When clonal populations of human cells are exposed to apoptosis-inducing agents, some cells die and others survive. This fractional killing arises not from mutation but from preexisting, stochastic differences in the levels and activities of proteins regulating apoptosis. Here we examine the properties of cells that survive treatment with agonists of two distinct death receptors, tumor necrosis factor-related apoptosis-inducing ligand (TRAIL) and anti-FasR antibodies. We find that "survivor" cells are highly resistant to a second ligand dose applied 1 d later. Resistance is reversible, resetting after several days of culture in the absence of death ligand. "Reset" cells appear identical to drug-naive cells with respect to death ligand sensitivity and gene expression profiles. TRAIL survivors are cross-resistant to activators of FasR and vice versa and exhibit an NF-?B-dependent inflammatory phenotype. Remarkably, reversible resistance is induced in the absence of cell death when caspase inhibitors are present and can be sustained for 1 wk or more, also without cell death, by periodic ligand exposure. Thus stochastic differences in cell state can have sustained consequences for sen-sitivity to prodeath ligands and acquisition of proinflammatory phenotypes. The important role played by periodicity in TRAIL exposure for induction of opposing apoptosis and survival mechanisms has implications for the design of optimal therapeutic agents and protocols.

    View details for DOI 10.1091/mbc.E12-10-0737

    View details for PubMedID 23699397

  • Exploring the Contextual Sensitivity of Factors that Determine Cell-to-Cell Variability in Receptor-Mediated Apoptosis PLOS COMPUTATIONAL BIOLOGY Gaudet, S., Spencer, S. L., Chen, W. W., Sorger, P. K. 2012; 8 (4)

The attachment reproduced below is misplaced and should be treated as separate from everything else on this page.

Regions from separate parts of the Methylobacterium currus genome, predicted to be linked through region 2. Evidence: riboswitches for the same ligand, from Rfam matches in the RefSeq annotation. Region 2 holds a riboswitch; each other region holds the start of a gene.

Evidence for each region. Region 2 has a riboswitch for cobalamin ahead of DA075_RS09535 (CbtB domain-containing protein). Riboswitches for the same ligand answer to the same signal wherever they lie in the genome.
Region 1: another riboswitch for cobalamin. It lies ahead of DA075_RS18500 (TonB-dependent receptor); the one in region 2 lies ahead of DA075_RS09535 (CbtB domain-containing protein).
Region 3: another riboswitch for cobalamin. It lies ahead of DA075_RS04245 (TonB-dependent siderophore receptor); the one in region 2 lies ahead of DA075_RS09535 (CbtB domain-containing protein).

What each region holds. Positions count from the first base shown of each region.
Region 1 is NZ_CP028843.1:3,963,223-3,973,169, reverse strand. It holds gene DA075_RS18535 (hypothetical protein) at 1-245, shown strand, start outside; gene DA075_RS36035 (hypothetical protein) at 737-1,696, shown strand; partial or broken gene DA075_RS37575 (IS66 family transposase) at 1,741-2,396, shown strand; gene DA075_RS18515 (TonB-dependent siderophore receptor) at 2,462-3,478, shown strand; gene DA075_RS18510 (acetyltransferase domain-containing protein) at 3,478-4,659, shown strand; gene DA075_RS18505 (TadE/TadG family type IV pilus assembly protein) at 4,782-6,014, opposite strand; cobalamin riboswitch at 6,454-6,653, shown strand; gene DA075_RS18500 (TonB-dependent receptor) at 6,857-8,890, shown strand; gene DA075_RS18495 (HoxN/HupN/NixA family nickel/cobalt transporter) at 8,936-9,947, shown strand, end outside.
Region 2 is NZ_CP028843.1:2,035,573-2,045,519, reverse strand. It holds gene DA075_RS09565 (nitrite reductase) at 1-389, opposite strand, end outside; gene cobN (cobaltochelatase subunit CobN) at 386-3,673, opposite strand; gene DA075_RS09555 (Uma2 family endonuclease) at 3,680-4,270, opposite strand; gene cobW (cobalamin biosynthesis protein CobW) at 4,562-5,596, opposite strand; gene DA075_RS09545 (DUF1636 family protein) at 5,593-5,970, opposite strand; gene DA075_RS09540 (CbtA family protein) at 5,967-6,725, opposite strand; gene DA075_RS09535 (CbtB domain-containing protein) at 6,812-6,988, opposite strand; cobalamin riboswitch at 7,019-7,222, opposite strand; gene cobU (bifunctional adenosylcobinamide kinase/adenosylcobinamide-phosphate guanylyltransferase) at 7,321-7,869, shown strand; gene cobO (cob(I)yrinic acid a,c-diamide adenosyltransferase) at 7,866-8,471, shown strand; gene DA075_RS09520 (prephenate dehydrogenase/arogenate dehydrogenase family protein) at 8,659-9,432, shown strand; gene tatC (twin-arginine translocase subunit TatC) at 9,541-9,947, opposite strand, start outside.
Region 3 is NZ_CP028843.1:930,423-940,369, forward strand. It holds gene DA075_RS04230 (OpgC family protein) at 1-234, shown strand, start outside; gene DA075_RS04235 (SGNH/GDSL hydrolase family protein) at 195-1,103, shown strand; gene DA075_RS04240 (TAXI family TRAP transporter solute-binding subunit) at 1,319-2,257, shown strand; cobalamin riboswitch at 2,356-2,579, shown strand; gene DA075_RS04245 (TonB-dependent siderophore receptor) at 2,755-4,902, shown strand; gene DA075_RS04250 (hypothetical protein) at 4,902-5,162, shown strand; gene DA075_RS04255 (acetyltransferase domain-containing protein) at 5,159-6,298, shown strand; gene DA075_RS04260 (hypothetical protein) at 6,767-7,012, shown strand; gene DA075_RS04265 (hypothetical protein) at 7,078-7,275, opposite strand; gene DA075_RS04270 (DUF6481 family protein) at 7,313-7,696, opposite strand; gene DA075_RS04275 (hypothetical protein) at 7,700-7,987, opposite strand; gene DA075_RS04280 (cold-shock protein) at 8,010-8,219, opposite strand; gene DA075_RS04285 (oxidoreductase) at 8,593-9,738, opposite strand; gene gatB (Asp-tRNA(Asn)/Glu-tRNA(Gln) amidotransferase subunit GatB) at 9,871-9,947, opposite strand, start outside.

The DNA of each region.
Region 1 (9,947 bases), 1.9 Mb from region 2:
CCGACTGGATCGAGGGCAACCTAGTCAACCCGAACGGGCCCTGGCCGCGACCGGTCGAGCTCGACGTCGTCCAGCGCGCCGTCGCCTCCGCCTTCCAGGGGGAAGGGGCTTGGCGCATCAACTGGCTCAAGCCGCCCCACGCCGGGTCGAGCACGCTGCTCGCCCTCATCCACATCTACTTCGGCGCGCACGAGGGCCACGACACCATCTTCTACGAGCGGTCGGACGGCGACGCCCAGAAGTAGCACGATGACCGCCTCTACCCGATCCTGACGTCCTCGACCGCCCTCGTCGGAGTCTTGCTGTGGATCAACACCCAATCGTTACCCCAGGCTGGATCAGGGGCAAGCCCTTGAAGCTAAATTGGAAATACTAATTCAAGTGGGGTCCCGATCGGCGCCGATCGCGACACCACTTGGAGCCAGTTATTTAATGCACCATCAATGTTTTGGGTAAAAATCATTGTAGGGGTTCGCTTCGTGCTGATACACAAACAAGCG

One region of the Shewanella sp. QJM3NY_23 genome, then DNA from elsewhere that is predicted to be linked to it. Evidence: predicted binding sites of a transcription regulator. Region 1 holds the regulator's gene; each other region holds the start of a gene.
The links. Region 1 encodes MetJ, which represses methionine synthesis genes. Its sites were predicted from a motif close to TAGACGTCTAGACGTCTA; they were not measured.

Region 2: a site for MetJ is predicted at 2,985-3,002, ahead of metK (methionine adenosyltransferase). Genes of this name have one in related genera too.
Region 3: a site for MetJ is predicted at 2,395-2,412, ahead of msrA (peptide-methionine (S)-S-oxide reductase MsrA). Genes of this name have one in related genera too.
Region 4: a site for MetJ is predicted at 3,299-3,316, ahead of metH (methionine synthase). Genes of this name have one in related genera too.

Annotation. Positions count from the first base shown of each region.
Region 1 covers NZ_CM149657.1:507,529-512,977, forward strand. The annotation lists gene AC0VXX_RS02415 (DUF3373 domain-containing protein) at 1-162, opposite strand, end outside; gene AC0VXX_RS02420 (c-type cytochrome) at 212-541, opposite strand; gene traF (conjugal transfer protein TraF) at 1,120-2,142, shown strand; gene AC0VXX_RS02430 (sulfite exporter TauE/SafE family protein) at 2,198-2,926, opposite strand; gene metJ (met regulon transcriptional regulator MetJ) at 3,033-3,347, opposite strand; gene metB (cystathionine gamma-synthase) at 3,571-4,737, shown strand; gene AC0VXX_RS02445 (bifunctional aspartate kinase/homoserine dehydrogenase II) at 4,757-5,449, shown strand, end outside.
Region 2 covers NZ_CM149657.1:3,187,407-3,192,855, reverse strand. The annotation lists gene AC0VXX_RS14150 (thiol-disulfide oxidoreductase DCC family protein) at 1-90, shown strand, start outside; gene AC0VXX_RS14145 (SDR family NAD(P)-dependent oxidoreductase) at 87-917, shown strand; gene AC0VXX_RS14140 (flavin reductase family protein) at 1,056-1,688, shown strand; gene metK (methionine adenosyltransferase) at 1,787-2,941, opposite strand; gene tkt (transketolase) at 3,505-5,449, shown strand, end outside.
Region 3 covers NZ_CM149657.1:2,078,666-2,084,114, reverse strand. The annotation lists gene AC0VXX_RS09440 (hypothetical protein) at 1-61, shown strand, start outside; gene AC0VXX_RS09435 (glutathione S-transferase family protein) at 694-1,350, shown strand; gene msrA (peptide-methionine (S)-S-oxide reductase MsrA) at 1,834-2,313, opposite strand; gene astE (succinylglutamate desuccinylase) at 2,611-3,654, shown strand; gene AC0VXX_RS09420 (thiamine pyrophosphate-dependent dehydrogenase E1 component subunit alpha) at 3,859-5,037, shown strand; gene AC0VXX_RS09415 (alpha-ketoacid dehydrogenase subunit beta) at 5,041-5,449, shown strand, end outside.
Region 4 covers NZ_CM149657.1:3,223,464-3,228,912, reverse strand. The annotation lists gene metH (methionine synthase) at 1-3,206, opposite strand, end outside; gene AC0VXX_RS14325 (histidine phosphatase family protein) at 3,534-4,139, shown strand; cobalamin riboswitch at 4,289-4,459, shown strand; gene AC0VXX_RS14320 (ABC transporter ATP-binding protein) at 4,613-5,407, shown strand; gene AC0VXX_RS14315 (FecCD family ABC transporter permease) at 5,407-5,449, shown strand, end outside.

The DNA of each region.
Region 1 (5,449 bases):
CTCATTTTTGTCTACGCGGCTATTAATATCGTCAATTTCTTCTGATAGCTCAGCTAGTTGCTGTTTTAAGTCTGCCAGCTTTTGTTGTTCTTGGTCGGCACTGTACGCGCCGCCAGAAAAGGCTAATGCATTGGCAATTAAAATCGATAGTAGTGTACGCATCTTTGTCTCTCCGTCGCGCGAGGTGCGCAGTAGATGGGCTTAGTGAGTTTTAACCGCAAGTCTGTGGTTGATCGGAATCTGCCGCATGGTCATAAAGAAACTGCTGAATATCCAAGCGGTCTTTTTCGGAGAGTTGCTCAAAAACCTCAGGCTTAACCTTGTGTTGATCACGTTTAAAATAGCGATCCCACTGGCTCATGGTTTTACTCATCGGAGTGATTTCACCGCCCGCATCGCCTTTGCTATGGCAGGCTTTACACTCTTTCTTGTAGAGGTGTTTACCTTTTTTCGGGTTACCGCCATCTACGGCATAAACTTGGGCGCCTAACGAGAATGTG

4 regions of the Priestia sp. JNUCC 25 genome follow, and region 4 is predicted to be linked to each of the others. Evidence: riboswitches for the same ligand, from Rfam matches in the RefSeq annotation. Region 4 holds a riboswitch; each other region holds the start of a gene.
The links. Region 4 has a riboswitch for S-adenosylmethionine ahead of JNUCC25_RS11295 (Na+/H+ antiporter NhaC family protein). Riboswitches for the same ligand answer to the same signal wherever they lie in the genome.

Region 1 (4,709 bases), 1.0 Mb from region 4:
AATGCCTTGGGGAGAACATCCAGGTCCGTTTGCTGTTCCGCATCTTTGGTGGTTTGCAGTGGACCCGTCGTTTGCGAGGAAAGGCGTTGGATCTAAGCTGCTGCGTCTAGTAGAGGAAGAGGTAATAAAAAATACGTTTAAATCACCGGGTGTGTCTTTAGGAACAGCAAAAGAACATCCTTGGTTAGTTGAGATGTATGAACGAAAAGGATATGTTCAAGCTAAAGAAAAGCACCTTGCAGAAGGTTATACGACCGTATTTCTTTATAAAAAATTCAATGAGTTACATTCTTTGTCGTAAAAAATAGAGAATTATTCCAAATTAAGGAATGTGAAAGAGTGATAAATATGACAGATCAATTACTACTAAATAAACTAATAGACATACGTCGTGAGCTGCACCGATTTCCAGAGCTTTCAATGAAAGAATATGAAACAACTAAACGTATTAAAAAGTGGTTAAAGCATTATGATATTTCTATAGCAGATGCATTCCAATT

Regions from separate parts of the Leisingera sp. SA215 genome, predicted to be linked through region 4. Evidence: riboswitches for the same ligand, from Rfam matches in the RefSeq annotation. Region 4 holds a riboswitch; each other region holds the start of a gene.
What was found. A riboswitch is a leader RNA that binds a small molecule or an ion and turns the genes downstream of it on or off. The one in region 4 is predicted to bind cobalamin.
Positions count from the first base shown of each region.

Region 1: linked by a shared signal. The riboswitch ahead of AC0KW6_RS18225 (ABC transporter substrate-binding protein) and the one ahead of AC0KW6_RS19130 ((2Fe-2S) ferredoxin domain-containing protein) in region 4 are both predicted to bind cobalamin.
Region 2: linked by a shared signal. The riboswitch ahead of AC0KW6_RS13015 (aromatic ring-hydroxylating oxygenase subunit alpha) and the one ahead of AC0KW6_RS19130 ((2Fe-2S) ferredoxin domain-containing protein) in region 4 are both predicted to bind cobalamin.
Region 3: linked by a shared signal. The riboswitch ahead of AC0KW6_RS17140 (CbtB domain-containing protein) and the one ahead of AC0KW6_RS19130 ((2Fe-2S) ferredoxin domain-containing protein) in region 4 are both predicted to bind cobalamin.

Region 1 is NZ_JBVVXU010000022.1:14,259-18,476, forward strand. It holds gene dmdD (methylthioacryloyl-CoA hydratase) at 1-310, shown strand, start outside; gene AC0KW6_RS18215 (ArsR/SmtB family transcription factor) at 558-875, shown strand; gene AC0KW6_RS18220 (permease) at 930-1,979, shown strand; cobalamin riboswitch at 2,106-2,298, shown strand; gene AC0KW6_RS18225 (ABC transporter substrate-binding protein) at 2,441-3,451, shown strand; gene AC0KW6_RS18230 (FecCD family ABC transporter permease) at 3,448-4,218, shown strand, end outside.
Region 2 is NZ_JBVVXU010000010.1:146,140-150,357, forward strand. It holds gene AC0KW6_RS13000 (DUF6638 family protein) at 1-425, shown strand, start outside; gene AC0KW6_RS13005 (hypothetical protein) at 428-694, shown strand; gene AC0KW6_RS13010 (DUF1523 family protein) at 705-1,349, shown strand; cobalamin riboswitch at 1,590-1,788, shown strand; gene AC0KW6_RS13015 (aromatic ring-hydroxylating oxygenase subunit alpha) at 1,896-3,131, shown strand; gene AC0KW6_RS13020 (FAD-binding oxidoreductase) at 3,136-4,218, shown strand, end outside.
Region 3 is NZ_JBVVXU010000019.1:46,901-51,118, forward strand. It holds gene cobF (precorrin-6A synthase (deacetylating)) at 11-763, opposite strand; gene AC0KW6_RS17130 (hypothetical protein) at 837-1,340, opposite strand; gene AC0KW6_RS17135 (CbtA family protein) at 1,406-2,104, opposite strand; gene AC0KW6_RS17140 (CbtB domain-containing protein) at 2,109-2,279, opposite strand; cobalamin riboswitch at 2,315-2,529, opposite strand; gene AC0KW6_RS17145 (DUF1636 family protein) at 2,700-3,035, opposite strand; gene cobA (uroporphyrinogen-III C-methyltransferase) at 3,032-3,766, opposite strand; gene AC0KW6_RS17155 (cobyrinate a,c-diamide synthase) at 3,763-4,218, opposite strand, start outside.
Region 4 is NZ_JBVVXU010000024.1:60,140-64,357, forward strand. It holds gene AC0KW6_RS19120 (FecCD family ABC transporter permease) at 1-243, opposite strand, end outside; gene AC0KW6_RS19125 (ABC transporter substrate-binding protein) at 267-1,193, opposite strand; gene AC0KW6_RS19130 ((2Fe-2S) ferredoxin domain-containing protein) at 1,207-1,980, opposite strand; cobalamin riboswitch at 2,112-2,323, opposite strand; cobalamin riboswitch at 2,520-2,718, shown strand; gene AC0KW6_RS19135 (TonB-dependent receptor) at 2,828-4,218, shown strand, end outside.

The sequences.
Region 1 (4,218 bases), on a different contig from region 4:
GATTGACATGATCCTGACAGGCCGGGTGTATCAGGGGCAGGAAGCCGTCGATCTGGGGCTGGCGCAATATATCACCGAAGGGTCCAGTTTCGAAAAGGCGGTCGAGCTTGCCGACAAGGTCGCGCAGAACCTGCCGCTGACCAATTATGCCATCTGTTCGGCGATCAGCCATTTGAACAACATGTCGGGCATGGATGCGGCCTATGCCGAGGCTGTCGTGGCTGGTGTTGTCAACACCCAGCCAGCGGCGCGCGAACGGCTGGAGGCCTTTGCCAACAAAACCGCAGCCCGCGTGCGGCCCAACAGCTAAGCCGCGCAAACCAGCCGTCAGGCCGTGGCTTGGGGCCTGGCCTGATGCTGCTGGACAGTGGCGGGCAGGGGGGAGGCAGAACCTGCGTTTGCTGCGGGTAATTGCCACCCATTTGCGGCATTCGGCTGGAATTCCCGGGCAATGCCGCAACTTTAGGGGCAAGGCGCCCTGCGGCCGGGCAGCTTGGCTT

Stochastic fluctuations in gene expression give rise to cell-to-cell variability in protein levels which can potentially cause variability in cellular phenotype. For TRAIL (TNF-related apoptosis-inducing ligand) variability manifests itself as dramatic differences in the time between ligand exposure and the sudden activation of the effector caspases that kill cells. However, the contribution of individual proteins to phenotypic variability has not been explored in detail. In this paper we use feature-based sensitivity analysis as a means to estimate the impact of variation in key apoptosis regulators on variability in the dynamics of cell death. We use Monte Carlo sampling from measured protein concentration distributions in combination with a previously validated ordinary differential equation model of apoptosis to simulate the dynamics of receptor-mediated apoptosis. We find that variation in the concentrations of some proteins matters much more than variation in others and that precisely which proteins matter depends both on the concentrations of other proteins and on whether correlations in protein levels are taken into account. A prediction from simulation that we confirm experimentally is that variability in fate is sensitive to even small increases in the levels of Bcl-2. We also show that sensitivity to Bcl-2 levels is itself sensitive to the levels of interacting proteins. The contextual dependency is implicit in the mathematical formulation of sensitivity, but our data show that it is also important for biologically relevant parameter values. Our work provides a conceptual and practical means to study and understand the impact of cell-to-cell variability in protein expression levels on cell fate using deterministic models and sampling from parameter distributions.